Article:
Image credit above: Congressional Research Service.


Mississippi Hits Dangerous Flood Levels, Stalls Barges and Roadways While Affecting Farmers. It's the duration of the flood event that is both impressive and heart-breaking for so many. Here's a clip from Newsweek: "...The recent level by the Mississippi isn't expected to reach the levels of 1993, when 17 million acres across nine states were flooded, but the recent flood levels could have a greater reach than just beyond the Midwest. "In '93, the flood was really kind of concentrated in Iowa and the Upper Midwest," Boerm said in Bloomberg. "This has been much more expansive, getting all the inland rivers." Inland rivers affected include the Ohio, Illinois and Arkansas rivers, as well as the entire Mississippi moving south toward the Gulf of Mexico. The U.S. Department of Agriculture stated that grain shipments of corn and soybean along the Mississippi, Arkansas and Missouri rivers are below both the five-year and three-year averages..."


"Absolutely Crazy Experience". Pilot Shoots Video of Ottawa Tornado From Above. GlobalNews in Canada has the story and video link - pretty cool: "While airborne over Ottawa, a pilot captured video of a large funnel cloud that ripped through the city’s east end on Sunday evening. Jonathan Hilaire was aboard an Aero L-29 Delfin, a plane used by the Russians during the Cold War, and en route from an air show in Montreal when the funnel cloud formed. “It was an absolutely crazy experience, one I felt humbled to see,” said Hilaire..."


India Heat Wave Triggers Clashes Over Water. Deutsche Welle has details of a blistering heat wave: "Police were tasked with guarding water tankers and water sources in Madhya Pradesh state in central India, the Times of India reported on Saturday, following clashes over water in the state and other parts of the country. Temperatures in India reached 50.3 degrees Celsius (122.54 Fahrenheit) last week, nearing the record high of 51 degrees Celsius set in 2016. Authorities have been distributing water to areas most affected by the heat wave, but the scarcity of water has prompted fights and stabbings at relief points. At least six people were stabbed by a man near Ranchi, the capital of Jharkhand state, on Friday. There was a fight with a man from a neighboring village who was filling barrels of water from a tanker, according to a report on NDTV..."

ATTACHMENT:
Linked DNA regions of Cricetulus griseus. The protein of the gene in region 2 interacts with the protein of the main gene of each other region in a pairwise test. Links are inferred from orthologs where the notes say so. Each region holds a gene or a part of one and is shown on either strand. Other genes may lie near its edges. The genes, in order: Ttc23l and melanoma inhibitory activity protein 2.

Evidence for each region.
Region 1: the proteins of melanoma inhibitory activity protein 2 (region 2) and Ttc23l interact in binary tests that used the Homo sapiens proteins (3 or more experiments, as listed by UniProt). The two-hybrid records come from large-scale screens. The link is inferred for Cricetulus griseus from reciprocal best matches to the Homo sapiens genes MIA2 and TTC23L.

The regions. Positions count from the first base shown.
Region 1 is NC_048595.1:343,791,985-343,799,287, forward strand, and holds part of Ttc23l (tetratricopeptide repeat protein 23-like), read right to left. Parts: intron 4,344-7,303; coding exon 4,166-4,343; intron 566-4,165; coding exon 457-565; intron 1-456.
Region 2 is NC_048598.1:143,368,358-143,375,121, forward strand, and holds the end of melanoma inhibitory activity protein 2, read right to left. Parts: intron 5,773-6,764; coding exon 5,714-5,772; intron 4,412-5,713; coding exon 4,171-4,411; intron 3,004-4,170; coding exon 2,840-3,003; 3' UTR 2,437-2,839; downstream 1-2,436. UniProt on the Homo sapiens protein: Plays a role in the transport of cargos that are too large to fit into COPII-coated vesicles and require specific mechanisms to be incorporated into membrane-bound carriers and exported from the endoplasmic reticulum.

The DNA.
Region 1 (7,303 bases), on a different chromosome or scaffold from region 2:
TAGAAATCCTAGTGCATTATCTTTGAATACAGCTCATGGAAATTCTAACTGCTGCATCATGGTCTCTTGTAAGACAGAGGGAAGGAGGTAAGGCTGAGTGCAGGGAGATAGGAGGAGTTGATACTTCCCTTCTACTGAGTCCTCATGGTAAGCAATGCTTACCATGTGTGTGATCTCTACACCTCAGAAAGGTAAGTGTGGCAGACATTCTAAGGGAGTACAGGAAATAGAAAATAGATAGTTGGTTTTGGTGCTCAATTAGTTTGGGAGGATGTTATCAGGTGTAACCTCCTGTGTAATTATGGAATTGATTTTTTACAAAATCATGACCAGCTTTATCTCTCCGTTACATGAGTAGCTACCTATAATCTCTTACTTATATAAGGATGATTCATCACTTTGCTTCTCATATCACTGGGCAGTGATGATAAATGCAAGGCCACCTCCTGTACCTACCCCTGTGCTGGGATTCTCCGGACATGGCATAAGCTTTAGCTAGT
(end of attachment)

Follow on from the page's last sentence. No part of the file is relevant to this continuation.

Towing an Iceberg. One Captain's Plan to Bring Drinking Water to 4 Million People. New times require new solutions; Bloomberg Businessweek has a fascinating story - here's a clip: "...That’s why Sloane is working on a solution that might sound absurd. Making use of his unusual skill set, he plans to harness and tow an enormous Antarctic iceberg to South Africa and convert it into municipal water. “To make it economically feasible, the iceberg will have to be big,” Sloane says. Ideally, it would measure about 1,000 meters (3,281 feet) long, 500 meters wide, and 250 meters deep, and weigh 125 million tons. “That would supply about 20% of Cape Town’s water needs for a year.” Sloane has already assembled a team of glaciologists, oceanographers, and engineers. He’s also secured a group of financiers to fund the pioneer tow, which he calls the Southern Ice Project. The expected cost is more than $200 million, much of it to be put up by two South African banks and Water Vision AG, a Swiss water technology and infrastructure company..."

Photo credit: "Stranded iceberg, Cape Bird, Antarctica." Photographer: Camille Seaman.


Plastic Ban. CNN reports: "Add Canada to the growing number of countries that are banning plastic. Prime Minister Justin Trudeau said the country will ban single-use plastic items by 2021. So, that means no more plastic bags, straws, cutlery or stirring sticks. The United Kingdom plans to ban such plastics next year, and the European Parliament has passed its own single-use plastics ban. There is growing concern about the amount of plastic that's ending up in the world's oceans, with an estimated 1 million birds and more than 100,000 sea mammals worldwide injured or killed when they mistake plastic for food..."

File image: Carlos Jasso, Reuters.